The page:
In Fiscal Year (FY) 2015, Oklahoma collected $14.2 billion in state and local taxes. While this is an impressive sum of money, it tells us little about whether or not the average Oklahoma taxpayer can afford this level of taxation.
As shown in Chart 1, Oklahoma’s state and local tax burden (tax collections divided by private sector personal income) was the sixth lowest in the nation for FY 2015 at 11.5 percent—or -20 percent below the national average of 14.4 percent.
As shown in Chart 2, Oklahoma’s tax burden has increased over time by 3 percent to 11.5 percent in FY 2015 from 11.1 percent in FY 1950.
As shown in Chart 3, Oklahoma’s 11.5 percent tax burden is greater than these combined industries: construction (6.1 percent), wholesale trade (4 percent), and utilities (1.4 percent).
Between FY 1950 and 2015, Oklahoma’s tax burden has flat-lined. As shown in Chart 2, Oklahoma’s tax burden rose by only 3 percent to 11.5 percent in FY 2015 from 11.1 percent in FY 1950. However, if current trends continue, Oklahoma will soon join the handful of states where the tax burden has actually declined (Alaska, Florida, and South Dakota).
Consider that Oklahoma’s tax burden peaked at 15.1 percent in FY 1995. Over the next two decades, Oklahoma’s tax burden declined by -24 percent. There are two major reasons for Oklahoma’s low overall tax burden and recent downward trajectory.
First, Oklahoma’s state and local property tax burden is only 2 percent—this is the lowest in the country. However, the property tax burden was not always this low as it was as high as 4.7 percent in FY 1967. As such, the property tax burden has been cut by more than half.
Second, Oklahoma’s individual income tax burden has been on a downward trajectory since peaking at 3.8 percent in FY 1999. The primary reason for this decline has been a series of legislative tax changes that have cut marginal tax rates. According to a recent article from the Oklahoma Council of Public Affairs:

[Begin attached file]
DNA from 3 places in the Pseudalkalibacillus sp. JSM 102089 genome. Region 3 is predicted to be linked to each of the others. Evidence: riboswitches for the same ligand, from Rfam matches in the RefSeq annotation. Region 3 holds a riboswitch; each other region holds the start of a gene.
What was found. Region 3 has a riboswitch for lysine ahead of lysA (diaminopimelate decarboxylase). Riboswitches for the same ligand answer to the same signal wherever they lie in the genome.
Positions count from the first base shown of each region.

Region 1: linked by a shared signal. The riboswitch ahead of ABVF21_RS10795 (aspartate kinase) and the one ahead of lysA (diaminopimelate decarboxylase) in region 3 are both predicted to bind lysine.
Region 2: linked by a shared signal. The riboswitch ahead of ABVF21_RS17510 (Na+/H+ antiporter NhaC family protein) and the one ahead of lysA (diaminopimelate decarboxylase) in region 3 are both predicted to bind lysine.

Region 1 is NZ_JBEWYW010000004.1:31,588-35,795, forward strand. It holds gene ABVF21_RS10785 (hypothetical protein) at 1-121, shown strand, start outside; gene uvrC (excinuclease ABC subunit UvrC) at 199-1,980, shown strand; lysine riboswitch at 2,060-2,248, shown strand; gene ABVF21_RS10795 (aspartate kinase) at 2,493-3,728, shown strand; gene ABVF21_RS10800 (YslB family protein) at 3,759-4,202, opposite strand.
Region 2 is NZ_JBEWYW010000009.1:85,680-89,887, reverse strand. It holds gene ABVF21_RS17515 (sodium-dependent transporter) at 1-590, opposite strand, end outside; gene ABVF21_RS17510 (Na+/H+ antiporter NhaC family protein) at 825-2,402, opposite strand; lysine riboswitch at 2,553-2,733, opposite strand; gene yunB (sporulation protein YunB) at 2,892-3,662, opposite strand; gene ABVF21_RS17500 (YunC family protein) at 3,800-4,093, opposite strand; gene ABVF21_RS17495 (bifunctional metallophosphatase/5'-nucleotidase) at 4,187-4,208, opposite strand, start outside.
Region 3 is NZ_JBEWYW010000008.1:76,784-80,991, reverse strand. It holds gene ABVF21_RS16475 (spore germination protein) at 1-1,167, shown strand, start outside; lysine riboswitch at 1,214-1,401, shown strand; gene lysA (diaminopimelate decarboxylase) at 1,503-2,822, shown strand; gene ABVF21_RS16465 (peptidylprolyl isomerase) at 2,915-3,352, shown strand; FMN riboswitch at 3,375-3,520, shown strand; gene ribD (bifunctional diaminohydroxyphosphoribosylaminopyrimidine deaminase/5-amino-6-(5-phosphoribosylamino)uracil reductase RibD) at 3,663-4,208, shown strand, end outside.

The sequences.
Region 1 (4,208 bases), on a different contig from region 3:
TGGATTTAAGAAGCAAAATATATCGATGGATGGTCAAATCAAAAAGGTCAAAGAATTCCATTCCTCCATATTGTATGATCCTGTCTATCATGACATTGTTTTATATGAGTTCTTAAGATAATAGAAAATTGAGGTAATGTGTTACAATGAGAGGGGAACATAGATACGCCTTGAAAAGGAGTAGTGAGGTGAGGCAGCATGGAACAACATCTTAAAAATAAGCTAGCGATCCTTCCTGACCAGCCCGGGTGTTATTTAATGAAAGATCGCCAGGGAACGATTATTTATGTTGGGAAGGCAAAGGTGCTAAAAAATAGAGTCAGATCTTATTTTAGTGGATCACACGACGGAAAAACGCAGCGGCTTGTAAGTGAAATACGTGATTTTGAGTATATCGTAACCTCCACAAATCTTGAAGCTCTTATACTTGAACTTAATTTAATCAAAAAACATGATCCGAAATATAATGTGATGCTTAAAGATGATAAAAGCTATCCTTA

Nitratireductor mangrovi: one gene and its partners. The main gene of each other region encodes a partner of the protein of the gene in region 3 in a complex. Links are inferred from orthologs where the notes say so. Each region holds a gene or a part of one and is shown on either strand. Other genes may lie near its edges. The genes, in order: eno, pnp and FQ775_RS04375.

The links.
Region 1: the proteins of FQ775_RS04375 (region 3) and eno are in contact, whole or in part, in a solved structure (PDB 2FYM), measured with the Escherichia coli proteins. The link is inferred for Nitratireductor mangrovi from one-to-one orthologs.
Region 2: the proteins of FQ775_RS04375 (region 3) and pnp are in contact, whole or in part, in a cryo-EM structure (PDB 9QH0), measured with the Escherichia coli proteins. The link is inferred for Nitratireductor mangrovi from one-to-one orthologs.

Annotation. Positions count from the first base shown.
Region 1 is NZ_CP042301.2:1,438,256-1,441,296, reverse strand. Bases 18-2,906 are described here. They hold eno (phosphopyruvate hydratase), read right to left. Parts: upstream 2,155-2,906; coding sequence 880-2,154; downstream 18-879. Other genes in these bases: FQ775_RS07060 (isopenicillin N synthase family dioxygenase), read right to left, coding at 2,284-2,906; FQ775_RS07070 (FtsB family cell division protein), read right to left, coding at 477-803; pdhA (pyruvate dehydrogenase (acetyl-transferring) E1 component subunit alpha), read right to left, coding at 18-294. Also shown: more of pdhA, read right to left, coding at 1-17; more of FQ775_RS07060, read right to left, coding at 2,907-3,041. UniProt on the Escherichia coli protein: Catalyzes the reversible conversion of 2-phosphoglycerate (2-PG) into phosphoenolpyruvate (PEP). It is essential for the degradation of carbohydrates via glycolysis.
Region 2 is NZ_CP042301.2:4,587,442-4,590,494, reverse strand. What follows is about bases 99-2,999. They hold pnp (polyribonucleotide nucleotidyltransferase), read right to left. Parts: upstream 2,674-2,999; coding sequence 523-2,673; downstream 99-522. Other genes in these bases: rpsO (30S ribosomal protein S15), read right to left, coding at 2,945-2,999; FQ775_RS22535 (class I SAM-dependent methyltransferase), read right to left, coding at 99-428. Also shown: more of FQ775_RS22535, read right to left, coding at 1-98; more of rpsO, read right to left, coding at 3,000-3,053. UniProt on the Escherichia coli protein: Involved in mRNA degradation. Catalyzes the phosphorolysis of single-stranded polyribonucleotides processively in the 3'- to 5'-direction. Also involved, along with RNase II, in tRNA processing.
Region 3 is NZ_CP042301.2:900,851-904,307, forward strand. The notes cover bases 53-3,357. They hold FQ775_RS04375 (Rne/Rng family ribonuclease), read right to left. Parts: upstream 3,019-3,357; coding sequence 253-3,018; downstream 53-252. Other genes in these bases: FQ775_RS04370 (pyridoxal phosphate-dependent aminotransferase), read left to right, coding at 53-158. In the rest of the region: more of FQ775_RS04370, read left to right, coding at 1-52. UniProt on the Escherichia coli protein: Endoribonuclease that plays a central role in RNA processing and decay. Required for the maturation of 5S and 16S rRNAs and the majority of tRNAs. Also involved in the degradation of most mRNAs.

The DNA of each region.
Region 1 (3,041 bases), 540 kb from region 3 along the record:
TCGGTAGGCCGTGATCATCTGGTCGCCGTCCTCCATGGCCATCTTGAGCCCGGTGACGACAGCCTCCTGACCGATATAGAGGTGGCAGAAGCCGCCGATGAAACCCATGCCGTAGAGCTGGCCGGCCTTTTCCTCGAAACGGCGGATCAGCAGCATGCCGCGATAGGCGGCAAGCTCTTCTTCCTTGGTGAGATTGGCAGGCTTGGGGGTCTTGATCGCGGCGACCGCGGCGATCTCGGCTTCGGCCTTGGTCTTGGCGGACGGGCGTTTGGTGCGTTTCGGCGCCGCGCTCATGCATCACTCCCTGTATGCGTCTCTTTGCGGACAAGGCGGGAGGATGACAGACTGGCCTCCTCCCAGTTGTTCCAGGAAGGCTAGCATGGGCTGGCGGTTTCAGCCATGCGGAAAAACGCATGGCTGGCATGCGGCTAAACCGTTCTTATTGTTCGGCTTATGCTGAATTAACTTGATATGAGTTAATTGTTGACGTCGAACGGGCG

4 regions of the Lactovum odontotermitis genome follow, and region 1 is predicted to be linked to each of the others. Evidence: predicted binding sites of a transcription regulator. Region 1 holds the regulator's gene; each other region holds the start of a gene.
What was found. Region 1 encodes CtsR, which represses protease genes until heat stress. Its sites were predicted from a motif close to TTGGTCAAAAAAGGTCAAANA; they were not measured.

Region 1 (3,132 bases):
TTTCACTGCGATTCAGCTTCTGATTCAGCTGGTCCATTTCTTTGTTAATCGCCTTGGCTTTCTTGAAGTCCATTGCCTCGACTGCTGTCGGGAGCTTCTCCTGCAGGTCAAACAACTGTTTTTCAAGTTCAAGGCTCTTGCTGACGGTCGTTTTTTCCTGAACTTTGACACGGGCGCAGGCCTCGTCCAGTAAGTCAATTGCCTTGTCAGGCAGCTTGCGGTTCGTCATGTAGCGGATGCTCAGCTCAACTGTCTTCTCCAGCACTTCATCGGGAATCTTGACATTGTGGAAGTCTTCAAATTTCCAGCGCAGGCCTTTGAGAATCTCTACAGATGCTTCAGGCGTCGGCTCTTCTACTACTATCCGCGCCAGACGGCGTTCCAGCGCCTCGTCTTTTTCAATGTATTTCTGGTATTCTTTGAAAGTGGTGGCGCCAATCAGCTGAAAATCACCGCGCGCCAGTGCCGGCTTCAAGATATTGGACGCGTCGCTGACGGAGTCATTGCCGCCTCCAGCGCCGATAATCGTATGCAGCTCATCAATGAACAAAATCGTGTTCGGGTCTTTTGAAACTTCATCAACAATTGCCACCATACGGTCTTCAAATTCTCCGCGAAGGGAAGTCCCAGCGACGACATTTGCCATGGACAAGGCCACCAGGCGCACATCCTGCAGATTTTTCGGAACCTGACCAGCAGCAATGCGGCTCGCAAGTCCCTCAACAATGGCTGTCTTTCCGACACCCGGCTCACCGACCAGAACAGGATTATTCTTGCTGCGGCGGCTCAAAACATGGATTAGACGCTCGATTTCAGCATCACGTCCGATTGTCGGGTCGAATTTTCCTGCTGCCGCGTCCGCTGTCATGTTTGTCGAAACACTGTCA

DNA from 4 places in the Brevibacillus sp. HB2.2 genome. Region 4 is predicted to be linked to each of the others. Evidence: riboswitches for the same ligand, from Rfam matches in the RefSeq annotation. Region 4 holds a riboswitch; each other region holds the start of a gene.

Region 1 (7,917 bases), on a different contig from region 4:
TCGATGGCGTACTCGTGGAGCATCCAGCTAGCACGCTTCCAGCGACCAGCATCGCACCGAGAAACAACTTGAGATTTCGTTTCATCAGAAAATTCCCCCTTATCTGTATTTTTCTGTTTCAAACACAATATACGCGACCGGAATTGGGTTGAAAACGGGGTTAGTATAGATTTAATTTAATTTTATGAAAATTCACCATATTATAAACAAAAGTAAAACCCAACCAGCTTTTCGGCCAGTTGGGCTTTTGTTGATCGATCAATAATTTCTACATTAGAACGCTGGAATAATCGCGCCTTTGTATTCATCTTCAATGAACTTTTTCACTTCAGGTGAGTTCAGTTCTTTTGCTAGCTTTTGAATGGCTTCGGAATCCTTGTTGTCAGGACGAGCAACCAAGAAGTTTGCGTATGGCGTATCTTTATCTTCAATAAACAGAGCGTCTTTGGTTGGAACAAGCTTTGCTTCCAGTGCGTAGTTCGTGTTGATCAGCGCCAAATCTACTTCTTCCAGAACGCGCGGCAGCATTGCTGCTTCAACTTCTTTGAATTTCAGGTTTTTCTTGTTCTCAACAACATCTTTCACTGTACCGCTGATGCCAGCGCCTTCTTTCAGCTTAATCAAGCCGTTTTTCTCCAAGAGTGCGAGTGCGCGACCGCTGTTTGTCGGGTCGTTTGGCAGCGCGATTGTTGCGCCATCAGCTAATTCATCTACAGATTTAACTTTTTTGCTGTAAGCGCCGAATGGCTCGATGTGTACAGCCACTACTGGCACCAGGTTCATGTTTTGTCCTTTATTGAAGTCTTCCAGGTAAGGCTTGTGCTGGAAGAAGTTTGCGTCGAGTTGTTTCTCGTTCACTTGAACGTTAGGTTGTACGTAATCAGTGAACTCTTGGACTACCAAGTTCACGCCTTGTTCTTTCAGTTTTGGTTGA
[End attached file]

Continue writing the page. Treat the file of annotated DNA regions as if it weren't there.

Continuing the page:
From 2004 through 2009, Oklahoma’s personal income tax—the amount the state penalizes citizens and job creators for the right to earn a living—was lowered more than 20 percent. Over this period of time, the top marginal rate dropped, in a series of four reductions, from 7.00 percent to 5.50 percent.
With each drop in the rate, many individuals and organizations in favor of higher government spending worked against the income tax cuts. They claimed income tax cuts would result in less revenue for state government programs. Even the Oklahoma Tax Commission estimated, with each new income tax cut, that the state would see a loss in revenue.
What actually transpired was that Oklahoma saw an increase, both in economic activity and tax revenues, with each of the income tax cuts implemented between 2004 and 2009.
As of January 1, 2017, Oklahoma’s top individual income tax rate is 5 percent.
However, mitigating the good news of lower property and individual income taxes has been a growing sales tax burden. Between FY 1950 and FY 2015, Oklahoma’s sales tax burden has grown by a whopping 106 percent to 3.8 percent from 1.9 percent and is the 18th highest in the country.
The reason for Oklahoma’s high sales tax burden is because in addition to a state sales tax there are also local option sales taxes leading to high combined state and local statutory tax rates. In fact, as of January 1, 2017, the Tax Foundation found that the combined state and local tax rate is 8.86 percent which is the 6th highest in the country.
Of course, the local option sales tax is likely responsible for keeping the property tax burden so low. As such, the dynamic between the property tax and the local option sales tax is more akin to a slow-moving shifting of the tax burden from one tax to another—though imperfectly as the increase in the sales tax burden exceeds the decrease in the property tax burden.
Overall, Oklahoma has significantly boosted its economic competitiveness by not only reducing the tax burden over the last decade, but also by enacting right-to-work in 2001. As a result, Oklahoma has experienced a recent surge of in-migration as taxpayers “vote with their feet” in favor of these policy changes. Put simply, taxes matter!
Of course, the tax burdens for local government can vary just as much as they do among the 50 states. As such, we have also calculated the local government tax burden for every county in Oklahoma—this includes every taxing jurisdiction within the geographic county borders whether it is a city, a special district, or county government itself.
The Oklahoma counties with the highest local government tax burden include:
The Oklahoma counties with the lowest local government tax burden include:
Finally, don’t forget to watch our exclusive time-lapse video of state and local tax burdens over the last 65 years! See if your state has been above or below the national average?
Scott has nearly 20 years of experience as a public policy economist. He is the author, co-author and editor of over 180 studies and books. His professional experience also includes positions at the American Conservative Union Foundation, Granite Institute, Federalism In Action, Maine Heritage Policy Center, Tax Foundation, and Heritage Foundation.